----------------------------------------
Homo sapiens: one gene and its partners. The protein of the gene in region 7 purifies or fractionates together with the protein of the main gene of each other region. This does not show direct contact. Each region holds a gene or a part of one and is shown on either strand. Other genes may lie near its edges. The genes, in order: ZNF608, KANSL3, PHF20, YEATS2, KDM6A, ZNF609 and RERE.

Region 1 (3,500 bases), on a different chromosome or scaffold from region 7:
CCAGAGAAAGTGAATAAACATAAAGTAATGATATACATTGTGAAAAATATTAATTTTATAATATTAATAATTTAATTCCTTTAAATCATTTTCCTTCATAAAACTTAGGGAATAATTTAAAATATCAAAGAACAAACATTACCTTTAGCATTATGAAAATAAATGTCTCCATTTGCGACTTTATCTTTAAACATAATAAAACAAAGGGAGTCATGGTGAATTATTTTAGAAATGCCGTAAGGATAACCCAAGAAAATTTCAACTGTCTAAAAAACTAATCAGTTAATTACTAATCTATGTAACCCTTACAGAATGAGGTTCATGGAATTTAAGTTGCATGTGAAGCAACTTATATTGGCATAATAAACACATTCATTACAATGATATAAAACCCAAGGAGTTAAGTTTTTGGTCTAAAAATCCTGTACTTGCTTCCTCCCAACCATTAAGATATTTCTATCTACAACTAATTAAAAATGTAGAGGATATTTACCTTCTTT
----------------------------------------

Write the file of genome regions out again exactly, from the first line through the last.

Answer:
Homo sapiens: one gene and its partners. The protein of the gene in region 7 purifies or fractionates together with the protein of the main gene of each other region. This does not show direct contact. Each region holds a gene or a part of one and is shown on either strand. Other genes may lie near its edges. The genes, in order: ZNF608, KANSL3, PHF20, YEATS2, KDM6A, ZNF609 and RERE.

Region 1 (3,500 bases), on a different chromosome or scaffold from region 7:
CCAGAGAAAGTGAATAAACATAAAGTAATGATATACATTGTGAAAAATATTAATTTTATAATATTAATAATTTAATTCCTTTAAATCATTTTCCTTCATAAAACTTAGGGAATAATTTAAAATATCAAAGAACAAACATTACCTTTAGCATTATGAAAATAAATGTCTCCATTTGCGACTTTATCTTTAAACATAATAAAACAAAGGGAGTCATGGTGAATTATTTTAGAAATGCCGTAAGGATAACCCAAGAAAATTTCAACTGTCTAAAAAACTAATCAGTTAATTACTAATCTATGTAACCCTTACAGAATGAGGTTCATGGAATTTAAGTTGCATGTGAAGCAACTTATATTGGCATAATAAACACATTCATTACAATGATATAAAACCCAAGGAGTTAAGTTTTTGGTCTAAAAATCCTGTACTTGCTTCCTCCCAACCATTAAGATATTTCTATCTACAACTAATTAAAAATGTAGAGGATATTTACCTTCTTT